NOTES FROM SFA Gardens
By David Creech, Ph.D.
Fabulous Fall Foliage
Is There Life Beyond Japanese Maples? JUST
Thanksgiving I was convinced that fall color at SFA Gardens might be a bust. Then Thanksgiving arrived, I went on vacation, and the Japanese maples suddenly decided it was fireworks time. Our Facebook friends began posting views and vistas, and by the time I returned, the place was at peak show, going from zero to 60 mph in three days. Tim Howell, an avid gardener, photographer, plant enthusiast, and garden booster, kindly let us share with you one of his best images. For a small tree in part shade, it’s hard to beat the red, maroon, orange, yellow, pink, salmon, and burgundy hues of Japanese maple foliage. In the varietal world, there’s every kind of form, leaf size and shape, and trunk and branching pattern. There’s little doubt that Japanese maples are the stars of the fall here at SFA Gardens. In our region, these long-lived small
TNLA Green January/February 2019
trees find high canopy pines a perfect environment. For full sun in Texas, however, Japanese maples are usually a poor choice. Even in our region of East Texas, these are understory superstars. Yes, there are exceptions, and a good palmate bold leaf variety is better than a cut leaf if you absolutely must try a full-sun spot. Bigtooth, red, Florida, and chalk maples are better choices for full sun in our region. There are several varieties of trident and Shantung maple that are stunning. If you think about it, there are just too few non-maples in the 20- to 30foot category that shout fall color. Sure, some crapes have good fall color. I’ve seen dogwoods to die for. I love Lindera glauca, but it’s rarely encountered, and I’m a lonely fan club member. Chinese pistache (Plant a male, please.) can be stunning, but let’s face it, it’s ultimately a big tree.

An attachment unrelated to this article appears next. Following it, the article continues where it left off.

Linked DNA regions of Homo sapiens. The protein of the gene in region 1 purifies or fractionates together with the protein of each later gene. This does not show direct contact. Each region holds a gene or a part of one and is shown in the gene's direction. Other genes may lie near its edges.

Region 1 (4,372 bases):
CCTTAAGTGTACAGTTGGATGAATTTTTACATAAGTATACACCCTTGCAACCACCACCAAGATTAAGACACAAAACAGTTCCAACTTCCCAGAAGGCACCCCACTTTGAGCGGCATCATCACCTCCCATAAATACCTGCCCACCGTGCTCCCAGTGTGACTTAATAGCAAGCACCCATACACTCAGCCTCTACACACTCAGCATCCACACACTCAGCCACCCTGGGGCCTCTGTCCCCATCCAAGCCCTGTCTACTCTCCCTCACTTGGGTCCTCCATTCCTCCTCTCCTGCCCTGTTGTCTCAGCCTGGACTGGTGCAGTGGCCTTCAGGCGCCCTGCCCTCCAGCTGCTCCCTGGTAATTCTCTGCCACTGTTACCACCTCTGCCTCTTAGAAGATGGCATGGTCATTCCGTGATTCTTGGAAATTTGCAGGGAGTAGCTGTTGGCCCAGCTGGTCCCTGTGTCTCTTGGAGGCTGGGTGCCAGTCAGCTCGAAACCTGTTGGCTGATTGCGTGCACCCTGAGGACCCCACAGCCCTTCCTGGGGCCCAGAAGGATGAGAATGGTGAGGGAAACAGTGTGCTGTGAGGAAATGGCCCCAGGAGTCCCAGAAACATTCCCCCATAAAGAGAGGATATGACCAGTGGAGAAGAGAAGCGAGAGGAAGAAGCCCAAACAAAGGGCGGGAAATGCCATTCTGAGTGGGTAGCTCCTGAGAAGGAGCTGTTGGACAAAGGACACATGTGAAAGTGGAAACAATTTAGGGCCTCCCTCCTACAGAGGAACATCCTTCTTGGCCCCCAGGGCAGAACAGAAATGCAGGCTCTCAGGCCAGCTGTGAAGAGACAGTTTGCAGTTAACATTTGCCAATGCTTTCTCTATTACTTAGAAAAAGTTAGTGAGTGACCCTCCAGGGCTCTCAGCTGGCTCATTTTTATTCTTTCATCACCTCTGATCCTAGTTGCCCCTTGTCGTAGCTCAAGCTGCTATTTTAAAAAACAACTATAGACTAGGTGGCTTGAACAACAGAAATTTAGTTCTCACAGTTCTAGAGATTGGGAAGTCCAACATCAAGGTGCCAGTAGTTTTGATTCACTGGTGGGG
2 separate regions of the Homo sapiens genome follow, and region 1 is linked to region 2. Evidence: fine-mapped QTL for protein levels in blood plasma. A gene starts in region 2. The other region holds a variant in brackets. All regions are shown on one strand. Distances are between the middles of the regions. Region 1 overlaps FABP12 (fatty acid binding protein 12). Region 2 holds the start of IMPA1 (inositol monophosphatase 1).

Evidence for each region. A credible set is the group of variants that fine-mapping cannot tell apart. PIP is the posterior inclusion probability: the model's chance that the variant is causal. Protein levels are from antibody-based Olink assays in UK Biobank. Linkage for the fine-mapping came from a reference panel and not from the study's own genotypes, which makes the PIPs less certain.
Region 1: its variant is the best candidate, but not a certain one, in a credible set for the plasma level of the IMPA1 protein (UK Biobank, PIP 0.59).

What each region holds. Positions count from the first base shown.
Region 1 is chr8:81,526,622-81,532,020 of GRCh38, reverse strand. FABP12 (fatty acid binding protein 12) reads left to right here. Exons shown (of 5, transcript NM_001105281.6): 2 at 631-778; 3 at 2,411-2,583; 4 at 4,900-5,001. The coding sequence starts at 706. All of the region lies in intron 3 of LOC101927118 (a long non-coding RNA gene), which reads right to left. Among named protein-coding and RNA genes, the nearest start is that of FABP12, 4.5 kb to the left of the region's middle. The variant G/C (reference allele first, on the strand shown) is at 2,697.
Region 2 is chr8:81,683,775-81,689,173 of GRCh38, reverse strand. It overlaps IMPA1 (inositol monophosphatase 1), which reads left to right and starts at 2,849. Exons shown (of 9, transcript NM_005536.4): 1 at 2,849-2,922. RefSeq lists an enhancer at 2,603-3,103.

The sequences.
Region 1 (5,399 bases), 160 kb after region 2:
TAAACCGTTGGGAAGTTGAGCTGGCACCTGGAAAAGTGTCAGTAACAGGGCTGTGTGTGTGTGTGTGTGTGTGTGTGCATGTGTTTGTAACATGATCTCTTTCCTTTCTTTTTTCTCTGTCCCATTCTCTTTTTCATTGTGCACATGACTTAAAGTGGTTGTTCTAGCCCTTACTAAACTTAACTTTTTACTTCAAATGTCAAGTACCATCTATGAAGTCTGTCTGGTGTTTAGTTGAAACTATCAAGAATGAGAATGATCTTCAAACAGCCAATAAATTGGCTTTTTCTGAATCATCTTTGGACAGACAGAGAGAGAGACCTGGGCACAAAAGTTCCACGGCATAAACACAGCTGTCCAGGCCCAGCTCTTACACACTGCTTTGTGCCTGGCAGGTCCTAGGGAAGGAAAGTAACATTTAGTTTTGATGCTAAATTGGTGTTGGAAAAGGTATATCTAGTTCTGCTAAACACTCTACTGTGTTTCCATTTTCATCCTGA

Parrotia subaequalis unpruned form
For the smaller tree niche, that 20to 30-foot crowd, we consider Parrotia persica, Persian ironwood, a tragically underutilized small tree. Given a welldrained, sunny spot, this deciduous tree is long lived, provides great bark interest, and the tree carries a cloak of canary yellow to butterscotch foliage in the fall. Yes, the spring flowers are tragically small (Bring a hand lens.), but they’re pretty and interesting up close. While the tree can be trained as a standard with a single trunk, it’s most commonly used as a multistem tree with lower branches cut away as the tree ages to display the muscular branching and exfoliating bark. The rule of thirds is a good idea. While canary to butterscotch yellow in the fall is great, everyone knows a bright red would have an immediate fan club. In a 2012 article (www.nurs erymag.com/article/nm1212-persianironwood-plants), Michael Dirr ap-